With help of the mighty fast Internet connection here I was able to update the picture gallery to the last picture. I also have performed so updates to recent albums with pictures from Edith and Walter. Check them out and enjoy!

Picture Gallery

From Zanzibar To Windhoek

Finally back online again! Country after country without proper Internet connection and now everything is different. We arrived today morning in the lovely city of Windhoek in Namibia. The German heritage can be seen everywhere. It's like this country doesn't belong to Africa as we know it. Now after a long time I'll post a quik update what happened recently.

Travel from Dar Es Salaam (Tanzania) to Livingstone (Zambia)

It all seemed to be so easy. After a few lazy days at the beach on Zanzibar we wanted to continue to the Victoria falls. The falls are conveniently located on the way to Namibia, the next country on our list. The drama started when we arrived back from the island in Dar Es Salaam. We had to realize that we arrived on an important Islamic holiday: The birth of the prophet Mohamed. We wanted to organize our ride to Zambia the following day and almost all travel agencies had closed. The first travel agent we've visited told us that our bus of choice doesn't operate anymore. As we are now quite careful whom to trust we went to this particular company where they confirmed the news. To cut down the travel time (on land at least 24h) we've decided next to go to the airport to find us a cheap flight. There we had to realize that there are no direct flights. The cheapest fares started from about 560$ The next option was to visit the main bus terminal. After a while arguing around with some companies we found a bus that should manage the route in 24h.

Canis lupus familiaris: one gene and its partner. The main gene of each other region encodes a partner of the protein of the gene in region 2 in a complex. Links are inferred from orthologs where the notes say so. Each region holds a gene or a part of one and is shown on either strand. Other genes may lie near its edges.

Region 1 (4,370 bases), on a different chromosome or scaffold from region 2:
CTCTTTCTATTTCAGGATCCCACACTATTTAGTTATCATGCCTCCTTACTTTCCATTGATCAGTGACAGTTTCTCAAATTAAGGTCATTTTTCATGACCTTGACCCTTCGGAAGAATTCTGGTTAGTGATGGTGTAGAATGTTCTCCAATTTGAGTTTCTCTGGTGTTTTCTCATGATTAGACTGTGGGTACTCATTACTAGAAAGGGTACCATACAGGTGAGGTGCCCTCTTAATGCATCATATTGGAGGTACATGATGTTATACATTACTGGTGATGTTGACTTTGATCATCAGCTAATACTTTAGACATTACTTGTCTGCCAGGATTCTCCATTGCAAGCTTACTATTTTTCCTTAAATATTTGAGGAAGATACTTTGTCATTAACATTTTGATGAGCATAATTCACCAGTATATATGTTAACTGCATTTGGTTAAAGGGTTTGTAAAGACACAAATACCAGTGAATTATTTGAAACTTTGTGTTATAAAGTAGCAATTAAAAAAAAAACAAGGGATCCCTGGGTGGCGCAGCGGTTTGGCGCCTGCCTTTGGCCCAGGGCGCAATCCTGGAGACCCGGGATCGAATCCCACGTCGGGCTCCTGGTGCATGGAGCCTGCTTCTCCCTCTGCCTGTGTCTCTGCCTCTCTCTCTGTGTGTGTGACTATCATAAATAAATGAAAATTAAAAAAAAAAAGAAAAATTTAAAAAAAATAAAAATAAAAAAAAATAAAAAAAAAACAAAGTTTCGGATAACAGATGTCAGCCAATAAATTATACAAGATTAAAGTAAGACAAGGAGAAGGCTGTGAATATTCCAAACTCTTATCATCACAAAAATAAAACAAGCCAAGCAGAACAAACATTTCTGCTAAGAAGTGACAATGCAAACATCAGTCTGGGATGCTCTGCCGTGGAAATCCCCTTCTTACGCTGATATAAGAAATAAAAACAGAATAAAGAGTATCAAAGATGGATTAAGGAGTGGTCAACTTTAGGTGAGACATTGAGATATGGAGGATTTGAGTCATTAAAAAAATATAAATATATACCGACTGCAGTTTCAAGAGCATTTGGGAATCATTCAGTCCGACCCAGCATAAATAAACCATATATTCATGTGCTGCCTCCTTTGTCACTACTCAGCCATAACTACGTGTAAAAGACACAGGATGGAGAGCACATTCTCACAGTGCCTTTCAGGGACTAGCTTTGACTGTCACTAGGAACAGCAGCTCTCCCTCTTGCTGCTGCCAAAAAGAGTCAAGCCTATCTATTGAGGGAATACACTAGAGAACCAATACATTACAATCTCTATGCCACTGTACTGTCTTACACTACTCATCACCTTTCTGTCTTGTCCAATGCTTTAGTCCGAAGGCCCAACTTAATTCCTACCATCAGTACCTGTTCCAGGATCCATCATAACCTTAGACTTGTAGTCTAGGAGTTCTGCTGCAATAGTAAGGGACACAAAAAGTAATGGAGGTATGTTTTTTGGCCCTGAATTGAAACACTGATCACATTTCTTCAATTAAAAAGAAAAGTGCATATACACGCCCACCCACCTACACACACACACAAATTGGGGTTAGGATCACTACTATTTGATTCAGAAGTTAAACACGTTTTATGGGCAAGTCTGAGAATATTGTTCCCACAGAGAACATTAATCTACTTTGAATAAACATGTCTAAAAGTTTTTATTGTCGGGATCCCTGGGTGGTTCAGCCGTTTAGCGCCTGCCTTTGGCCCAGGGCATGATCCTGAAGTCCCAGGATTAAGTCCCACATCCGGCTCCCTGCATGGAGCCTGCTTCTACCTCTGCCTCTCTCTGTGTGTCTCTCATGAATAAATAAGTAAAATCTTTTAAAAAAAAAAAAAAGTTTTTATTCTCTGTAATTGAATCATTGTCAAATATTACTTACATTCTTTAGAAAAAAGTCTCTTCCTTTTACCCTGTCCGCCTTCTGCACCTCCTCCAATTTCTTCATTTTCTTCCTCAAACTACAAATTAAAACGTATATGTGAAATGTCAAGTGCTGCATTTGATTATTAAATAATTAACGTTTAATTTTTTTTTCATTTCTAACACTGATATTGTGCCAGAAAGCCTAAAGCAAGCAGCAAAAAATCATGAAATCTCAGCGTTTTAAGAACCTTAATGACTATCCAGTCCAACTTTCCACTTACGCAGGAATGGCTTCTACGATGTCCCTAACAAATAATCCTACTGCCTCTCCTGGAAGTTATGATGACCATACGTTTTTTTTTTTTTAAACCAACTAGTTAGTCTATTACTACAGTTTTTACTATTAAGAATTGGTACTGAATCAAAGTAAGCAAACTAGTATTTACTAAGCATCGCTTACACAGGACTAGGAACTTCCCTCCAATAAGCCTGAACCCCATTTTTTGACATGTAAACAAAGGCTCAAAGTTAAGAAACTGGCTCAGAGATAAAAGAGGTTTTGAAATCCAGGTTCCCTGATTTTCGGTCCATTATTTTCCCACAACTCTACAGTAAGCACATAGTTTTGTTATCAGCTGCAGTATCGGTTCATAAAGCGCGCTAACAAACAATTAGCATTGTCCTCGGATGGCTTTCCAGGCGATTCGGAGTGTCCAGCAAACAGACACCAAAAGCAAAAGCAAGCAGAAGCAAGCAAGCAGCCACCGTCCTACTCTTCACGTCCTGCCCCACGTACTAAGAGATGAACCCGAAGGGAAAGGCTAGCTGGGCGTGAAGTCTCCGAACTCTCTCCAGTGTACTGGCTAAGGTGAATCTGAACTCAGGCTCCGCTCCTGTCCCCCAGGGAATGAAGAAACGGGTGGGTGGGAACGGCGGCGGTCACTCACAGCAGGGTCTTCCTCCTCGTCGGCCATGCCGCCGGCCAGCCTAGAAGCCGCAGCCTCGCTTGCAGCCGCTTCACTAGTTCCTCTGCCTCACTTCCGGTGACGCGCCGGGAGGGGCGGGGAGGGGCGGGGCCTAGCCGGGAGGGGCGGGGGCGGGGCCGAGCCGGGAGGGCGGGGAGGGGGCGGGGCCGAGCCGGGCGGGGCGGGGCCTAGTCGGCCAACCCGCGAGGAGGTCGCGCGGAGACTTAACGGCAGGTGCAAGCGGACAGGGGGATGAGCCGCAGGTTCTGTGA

The next day started early as usual. at 5:30 am we boarded the bus and our journey started to the border. After a day traveling and countless police and bus weight checks we arrived at the border. There the bus staff told us that this is the final station and tomorrow! a bus will continue to Lusaka. That was of course great news for us because we've planned to just cross the border and driver over night in Zambia. After a night sleeping on the bus seats of a old, wrecked down bus, we had to wait the whole next day after the border at the Zambian side to continue our journey. Finally at 6:30pm we could continue. After getting stuck in a mud hole we really arrived in the early morning in Lusaka. From there we had for the first time luck and found immediately a connecting bus to Livingstone (7.5h)